My 2018 “Birds of the Bay” Calendar is Out Now!

I put together a calendar of some of my best bird photos from around the Bay Area, and it’s available now over at MagCloud.

If you live in or around Berkeley, I have a few for sale at Your Basic Bird, so you can pick one up there as well.

This is super exciting for me. I have been wanting to make a calendar for years now, and I finally went ahead and did it. I was very happy with the way it came out, and I look forward to making this an annual tradition.

Lake Merritt and the Rotary Nature Center

Right smack in the middle of Oakland, Lake Merritt is the oldest wildlife refuge in North America, but to most of the people walking by, it is just another city park. In fact, Lake Merritt was designated as a wildlife refuge in 1870, and is home to a vast array of wildlife, including dozens of species of birds, fish, shrimp, clams, mussels, and crabs. The lake is actually a tidal lagoon, fed by the San Francisco Bay to the west, and several creeks coming down from the Oakland hills to the east.

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SF Bay Trail at Eden Landing

In the latest issue of Bay Nature magazine, there was a great article about Eden Landing Ecological Reserve. Eden Landing is on the San Francisco Bay Trail, and it is a section that I have been meaning to visit for a long time, but I just couldn’t get around to it. On a map, Eden Landing looks strange. I knew that it was a vast wetland area, but I really had no idea what to expect. But I am so glad that I went.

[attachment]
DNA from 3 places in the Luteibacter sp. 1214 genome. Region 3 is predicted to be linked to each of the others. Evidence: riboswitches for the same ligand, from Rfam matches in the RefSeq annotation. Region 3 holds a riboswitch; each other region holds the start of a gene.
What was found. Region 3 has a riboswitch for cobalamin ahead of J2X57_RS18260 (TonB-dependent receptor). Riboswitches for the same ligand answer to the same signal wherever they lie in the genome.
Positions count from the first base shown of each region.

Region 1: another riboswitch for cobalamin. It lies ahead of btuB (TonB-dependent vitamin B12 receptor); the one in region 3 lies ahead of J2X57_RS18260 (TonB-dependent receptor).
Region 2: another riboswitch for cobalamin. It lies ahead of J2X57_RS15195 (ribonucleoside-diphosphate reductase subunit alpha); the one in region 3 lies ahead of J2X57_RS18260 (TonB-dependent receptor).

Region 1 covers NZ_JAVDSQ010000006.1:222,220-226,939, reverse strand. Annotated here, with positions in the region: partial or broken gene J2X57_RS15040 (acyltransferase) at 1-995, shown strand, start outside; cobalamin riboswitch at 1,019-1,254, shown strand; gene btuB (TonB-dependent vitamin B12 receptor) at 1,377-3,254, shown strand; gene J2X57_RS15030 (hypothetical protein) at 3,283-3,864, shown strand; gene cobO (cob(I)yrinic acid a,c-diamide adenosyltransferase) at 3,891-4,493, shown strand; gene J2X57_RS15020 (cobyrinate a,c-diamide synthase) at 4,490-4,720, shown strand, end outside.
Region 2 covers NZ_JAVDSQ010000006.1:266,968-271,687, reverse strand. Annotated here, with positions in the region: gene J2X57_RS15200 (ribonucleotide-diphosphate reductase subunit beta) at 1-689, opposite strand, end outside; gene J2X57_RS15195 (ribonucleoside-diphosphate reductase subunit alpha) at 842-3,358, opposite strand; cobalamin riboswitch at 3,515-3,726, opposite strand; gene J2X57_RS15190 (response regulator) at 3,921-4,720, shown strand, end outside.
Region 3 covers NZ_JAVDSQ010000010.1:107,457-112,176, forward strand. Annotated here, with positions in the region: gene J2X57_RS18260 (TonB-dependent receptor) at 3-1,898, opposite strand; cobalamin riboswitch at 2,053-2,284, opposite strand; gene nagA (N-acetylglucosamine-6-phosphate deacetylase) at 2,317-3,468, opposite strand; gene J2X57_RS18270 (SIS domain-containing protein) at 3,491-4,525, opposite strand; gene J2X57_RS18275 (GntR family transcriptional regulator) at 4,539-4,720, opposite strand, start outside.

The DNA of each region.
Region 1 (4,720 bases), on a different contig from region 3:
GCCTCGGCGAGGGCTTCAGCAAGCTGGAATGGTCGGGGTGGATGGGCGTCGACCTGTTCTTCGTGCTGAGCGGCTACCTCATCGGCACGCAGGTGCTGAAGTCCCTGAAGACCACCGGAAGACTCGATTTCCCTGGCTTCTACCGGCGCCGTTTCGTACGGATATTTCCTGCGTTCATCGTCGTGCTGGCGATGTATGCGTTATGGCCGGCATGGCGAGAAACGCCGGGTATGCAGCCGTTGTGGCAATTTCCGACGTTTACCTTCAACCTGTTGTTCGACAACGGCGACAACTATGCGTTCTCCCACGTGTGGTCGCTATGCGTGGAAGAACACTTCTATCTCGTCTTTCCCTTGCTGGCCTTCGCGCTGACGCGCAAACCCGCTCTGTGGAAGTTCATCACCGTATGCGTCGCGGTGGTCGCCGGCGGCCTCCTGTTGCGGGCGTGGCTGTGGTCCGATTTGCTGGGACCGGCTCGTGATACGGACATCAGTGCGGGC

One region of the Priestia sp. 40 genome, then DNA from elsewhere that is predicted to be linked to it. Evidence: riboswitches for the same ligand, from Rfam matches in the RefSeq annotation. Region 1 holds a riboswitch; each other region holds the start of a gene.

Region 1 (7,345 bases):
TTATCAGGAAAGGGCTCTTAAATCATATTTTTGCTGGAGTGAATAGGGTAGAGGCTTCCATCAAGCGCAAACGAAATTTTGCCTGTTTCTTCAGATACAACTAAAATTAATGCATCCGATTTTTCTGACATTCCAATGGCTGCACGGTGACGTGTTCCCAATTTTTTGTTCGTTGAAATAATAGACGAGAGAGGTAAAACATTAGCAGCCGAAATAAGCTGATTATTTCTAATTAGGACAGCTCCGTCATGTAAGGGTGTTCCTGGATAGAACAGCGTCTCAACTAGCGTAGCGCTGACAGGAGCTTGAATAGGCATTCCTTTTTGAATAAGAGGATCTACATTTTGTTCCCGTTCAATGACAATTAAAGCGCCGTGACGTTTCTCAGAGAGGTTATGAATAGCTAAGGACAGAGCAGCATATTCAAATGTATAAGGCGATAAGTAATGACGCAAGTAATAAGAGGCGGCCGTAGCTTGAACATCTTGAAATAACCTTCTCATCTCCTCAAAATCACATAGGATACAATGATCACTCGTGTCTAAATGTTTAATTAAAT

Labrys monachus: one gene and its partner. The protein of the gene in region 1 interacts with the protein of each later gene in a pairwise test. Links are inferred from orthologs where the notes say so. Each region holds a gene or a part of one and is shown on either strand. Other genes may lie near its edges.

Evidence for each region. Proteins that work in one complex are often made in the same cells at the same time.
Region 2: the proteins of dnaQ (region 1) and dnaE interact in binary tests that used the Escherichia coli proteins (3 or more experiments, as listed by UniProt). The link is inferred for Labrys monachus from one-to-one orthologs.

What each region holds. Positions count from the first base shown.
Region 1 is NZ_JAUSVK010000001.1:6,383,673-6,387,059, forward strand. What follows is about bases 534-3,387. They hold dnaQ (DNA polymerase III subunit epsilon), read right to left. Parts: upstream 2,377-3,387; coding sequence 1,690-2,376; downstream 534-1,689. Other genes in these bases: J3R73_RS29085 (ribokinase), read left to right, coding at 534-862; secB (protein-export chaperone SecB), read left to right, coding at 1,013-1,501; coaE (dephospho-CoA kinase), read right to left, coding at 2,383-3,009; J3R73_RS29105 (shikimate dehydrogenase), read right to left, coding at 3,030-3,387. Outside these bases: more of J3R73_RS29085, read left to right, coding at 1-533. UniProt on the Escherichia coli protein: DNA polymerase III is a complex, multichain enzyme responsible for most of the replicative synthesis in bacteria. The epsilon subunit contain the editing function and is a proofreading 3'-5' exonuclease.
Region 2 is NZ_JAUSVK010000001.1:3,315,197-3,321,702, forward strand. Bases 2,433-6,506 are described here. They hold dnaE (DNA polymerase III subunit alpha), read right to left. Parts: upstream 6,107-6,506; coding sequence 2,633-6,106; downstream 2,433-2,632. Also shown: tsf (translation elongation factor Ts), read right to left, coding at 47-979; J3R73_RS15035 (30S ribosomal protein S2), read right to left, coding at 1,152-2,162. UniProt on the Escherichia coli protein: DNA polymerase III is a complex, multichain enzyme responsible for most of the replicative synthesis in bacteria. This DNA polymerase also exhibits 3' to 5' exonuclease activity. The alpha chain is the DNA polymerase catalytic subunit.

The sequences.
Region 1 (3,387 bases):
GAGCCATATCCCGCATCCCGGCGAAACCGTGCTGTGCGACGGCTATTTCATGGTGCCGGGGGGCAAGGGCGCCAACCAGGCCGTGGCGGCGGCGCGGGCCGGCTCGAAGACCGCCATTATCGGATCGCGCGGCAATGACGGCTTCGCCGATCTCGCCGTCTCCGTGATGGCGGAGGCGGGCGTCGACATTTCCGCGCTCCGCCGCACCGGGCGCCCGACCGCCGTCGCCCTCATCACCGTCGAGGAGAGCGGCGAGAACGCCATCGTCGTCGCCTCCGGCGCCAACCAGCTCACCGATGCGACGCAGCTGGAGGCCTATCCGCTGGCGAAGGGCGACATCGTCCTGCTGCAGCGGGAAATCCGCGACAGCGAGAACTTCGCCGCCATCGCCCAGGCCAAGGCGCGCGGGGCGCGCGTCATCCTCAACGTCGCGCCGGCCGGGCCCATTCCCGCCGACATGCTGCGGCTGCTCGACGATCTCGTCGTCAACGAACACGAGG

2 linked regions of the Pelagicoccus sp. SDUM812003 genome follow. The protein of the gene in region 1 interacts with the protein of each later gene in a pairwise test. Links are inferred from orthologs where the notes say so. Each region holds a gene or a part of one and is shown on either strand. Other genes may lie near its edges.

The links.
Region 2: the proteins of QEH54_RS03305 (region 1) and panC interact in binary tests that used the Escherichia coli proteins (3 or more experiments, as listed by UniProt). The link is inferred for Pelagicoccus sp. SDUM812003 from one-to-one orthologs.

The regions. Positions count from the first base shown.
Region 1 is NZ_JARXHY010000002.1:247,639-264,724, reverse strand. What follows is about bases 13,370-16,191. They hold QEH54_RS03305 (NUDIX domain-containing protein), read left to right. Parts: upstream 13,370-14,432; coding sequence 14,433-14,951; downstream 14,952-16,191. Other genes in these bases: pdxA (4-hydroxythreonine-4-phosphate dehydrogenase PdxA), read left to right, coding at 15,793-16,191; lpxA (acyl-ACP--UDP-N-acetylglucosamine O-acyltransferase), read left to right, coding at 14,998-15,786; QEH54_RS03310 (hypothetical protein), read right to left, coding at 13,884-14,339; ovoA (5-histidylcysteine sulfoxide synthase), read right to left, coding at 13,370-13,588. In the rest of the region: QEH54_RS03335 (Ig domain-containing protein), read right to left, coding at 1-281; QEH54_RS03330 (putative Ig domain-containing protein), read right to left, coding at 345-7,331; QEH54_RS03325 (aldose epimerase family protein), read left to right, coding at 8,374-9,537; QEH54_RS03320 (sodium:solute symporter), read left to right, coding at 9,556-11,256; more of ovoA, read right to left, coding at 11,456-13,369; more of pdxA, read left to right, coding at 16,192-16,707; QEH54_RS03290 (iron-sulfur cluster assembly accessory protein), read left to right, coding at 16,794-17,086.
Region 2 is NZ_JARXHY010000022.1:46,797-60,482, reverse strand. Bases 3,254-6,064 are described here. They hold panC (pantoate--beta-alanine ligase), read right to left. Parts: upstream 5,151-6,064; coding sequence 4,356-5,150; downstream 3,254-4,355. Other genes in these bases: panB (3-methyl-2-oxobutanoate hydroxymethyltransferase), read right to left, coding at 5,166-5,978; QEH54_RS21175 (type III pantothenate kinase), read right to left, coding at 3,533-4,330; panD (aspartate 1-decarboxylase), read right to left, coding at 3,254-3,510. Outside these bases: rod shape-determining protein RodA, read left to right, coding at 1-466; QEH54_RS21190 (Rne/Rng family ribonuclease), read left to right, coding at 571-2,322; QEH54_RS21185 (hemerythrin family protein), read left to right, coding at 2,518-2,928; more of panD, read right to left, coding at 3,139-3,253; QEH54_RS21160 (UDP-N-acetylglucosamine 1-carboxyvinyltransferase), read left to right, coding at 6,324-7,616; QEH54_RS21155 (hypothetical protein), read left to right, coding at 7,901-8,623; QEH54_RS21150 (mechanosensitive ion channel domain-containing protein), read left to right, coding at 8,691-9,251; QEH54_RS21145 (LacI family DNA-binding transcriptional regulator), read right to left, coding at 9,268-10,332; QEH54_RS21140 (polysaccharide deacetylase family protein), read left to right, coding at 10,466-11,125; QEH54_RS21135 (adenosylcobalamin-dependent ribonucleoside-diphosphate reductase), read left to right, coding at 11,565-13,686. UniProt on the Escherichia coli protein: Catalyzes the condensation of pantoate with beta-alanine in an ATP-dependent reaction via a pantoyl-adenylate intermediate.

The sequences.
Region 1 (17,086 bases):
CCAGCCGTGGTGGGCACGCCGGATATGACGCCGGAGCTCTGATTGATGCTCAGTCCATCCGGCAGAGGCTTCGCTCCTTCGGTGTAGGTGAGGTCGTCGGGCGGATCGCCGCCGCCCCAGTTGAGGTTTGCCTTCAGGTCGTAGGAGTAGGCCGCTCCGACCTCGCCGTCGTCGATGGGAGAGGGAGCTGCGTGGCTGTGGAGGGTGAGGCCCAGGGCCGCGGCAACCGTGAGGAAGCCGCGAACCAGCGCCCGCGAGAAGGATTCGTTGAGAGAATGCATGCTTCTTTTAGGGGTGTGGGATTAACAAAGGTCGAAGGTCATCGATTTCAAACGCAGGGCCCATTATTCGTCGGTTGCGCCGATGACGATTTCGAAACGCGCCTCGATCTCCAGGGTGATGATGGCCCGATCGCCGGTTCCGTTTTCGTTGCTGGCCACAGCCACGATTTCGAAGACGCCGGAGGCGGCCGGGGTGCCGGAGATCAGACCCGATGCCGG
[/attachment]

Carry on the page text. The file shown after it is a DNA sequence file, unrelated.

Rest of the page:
Eden Landing was formerly a settlement, founded in 1854. The location was bought a year later by Richard Barron, who changed the name to Barron’s Landing, and it seems that the name was later changed to Edendale later, but I can’t seem to find an exact date. In any case, I like the name Eden Landing.

The big industry here was salt. In the pictures below, you can see some of the ruins of the salt works that still remain.

SF Bay Trail At San Leandro Bay

The San Francisco Bay Trail at San Leandro Bay is a surprisingly scenic short hike in Oakland, California. San Leandro Bay itself is a small bay between Alameda Island, Bayfarm Island, and Oakland. There are several creeks draining into the bay here, including Lion Creek and San Leandro Creek. This creates a rich but delicate ecosystem. The mudflats are important feeding grounds for shore birds, and at low tide you will see lots of them way out in the distance. At high tide, the shore birds will be huddled closer to the shore, where you can see them better, but please don’t disturb them or let your dog chase them.

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